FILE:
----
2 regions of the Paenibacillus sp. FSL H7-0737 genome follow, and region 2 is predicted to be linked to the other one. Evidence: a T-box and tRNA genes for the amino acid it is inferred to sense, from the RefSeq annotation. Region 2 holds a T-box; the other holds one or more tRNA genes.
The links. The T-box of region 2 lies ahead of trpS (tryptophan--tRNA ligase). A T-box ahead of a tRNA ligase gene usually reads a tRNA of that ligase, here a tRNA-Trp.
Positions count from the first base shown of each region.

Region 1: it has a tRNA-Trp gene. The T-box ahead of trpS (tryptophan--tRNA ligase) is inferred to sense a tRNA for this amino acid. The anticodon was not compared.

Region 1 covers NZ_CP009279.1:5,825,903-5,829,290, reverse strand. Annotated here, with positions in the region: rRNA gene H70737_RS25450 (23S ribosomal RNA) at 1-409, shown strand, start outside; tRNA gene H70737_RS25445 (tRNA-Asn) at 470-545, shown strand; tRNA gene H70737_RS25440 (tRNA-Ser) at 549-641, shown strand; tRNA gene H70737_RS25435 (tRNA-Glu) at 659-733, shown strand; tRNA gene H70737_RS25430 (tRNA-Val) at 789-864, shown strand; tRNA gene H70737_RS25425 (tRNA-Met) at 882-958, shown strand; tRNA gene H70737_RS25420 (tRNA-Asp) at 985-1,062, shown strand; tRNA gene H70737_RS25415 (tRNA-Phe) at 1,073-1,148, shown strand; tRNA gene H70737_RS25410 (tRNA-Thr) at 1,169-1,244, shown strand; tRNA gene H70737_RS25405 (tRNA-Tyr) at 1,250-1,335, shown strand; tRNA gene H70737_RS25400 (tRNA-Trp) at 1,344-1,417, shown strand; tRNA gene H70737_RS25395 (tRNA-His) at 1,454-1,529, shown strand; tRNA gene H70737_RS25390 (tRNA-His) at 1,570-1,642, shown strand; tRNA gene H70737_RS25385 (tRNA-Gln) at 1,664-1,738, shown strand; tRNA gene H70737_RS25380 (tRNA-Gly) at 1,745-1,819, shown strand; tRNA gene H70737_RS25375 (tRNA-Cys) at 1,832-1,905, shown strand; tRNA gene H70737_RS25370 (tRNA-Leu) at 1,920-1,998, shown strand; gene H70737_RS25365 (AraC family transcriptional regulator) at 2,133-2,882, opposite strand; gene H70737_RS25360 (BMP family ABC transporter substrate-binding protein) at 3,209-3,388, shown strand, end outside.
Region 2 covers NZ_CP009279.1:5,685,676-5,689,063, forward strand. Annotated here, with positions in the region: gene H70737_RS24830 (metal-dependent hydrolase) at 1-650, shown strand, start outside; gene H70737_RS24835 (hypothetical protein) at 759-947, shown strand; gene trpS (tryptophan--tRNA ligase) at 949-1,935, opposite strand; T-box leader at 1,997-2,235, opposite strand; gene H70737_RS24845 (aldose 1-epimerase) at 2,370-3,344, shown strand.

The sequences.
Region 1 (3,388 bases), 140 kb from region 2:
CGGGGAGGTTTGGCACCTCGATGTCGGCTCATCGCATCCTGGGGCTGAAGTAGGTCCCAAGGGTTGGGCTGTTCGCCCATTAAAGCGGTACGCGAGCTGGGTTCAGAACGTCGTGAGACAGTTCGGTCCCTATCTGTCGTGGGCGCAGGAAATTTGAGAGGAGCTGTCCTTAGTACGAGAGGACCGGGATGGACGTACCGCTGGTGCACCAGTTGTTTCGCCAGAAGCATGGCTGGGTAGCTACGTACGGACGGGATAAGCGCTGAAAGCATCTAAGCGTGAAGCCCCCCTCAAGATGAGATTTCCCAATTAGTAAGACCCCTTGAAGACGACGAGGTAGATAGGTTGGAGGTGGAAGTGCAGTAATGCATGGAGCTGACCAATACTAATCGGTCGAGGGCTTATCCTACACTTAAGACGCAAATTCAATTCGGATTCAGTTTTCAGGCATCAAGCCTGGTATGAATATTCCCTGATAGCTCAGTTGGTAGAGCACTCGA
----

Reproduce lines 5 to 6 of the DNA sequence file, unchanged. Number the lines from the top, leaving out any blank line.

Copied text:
Region 1 covers NZ_CP009279.1:5,825,903-5,829,290, reverse strand. Annotated here, with positions in the region: rRNA gene H70737_RS25450 (23S ribosomal RNA) at 1-409, shown strand, start outside; tRNA gene H70737_RS25445 (tRNA-Asn) at 470-545, shown strand; tRNA gene H70737_RS25440 (tRNA-Ser) at 549-641, shown strand; tRNA gene H70737_RS25435 (tRNA-Glu) at 659-733, shown strand; tRNA gene H70737_RS25430 (tRNA-Val) at 789-864, shown strand; tRNA gene H70737_RS25425 (tRNA-Met) at 882-958, shown strand; tRNA gene H70737_RS25420 (tRNA-Asp) at 985-1,062, shown strand; tRNA gene H70737_RS25415 (tRNA-Phe) at 1,073-1,148, shown strand; tRNA gene H70737_RS25410 (tRNA-Thr) at 1,169-1,244, shown strand; tRNA gene H70737_RS25405 (tRNA-Tyr) at 1,250-1,335, shown strand; tRNA gene H70737_RS25400 (tRNA-Trp) at 1,344-1,417, shown strand; tRNA gene H70737_RS25395 (tRNA-His) at 1,454-1,529, shown strand; tRNA gene H70737_RS25390 (tRNA-His) at 1,570-1,642, shown strand; tRNA gene H70737_RS25385 (tRNA-Gln) at 1,664-1,738, shown strand; tRNA gene H70737_RS25380 (tRNA-Gly) at 1,745-1,819, shown strand; tRNA gene H70737_RS25375 (tRNA-Cys) at 1,832-1,905, shown strand; tRNA gene H70737_RS25370 (tRNA-Leu) at 1,920-1,998, shown strand; gene H70737_RS25365 (AraC family transcriptional regulator) at 2,133-2,882, opposite strand; gene H70737_RS25360 (BMP family ABC transporter substrate-binding protein) at 3,209-3,388, shown strand, end outside.
Region 2 covers NZ_CP009279.1:5,685,676-5,689,063, forward strand. Annotated here, with positions in the region: gene H70737_RS24830 (metal-dependent hydrolase) at 1-650, shown strand, start outside; gene H70737_RS24835 (hypothetical protein) at 759-947, shown strand; gene trpS (tryptophan--tRNA ligase) at 949-1,935, opposite strand; T-box leader at 1,997-2,235, opposite strand; gene H70737_RS24845 (aldose 1-epimerase) at 2,370-3,344, shown strand.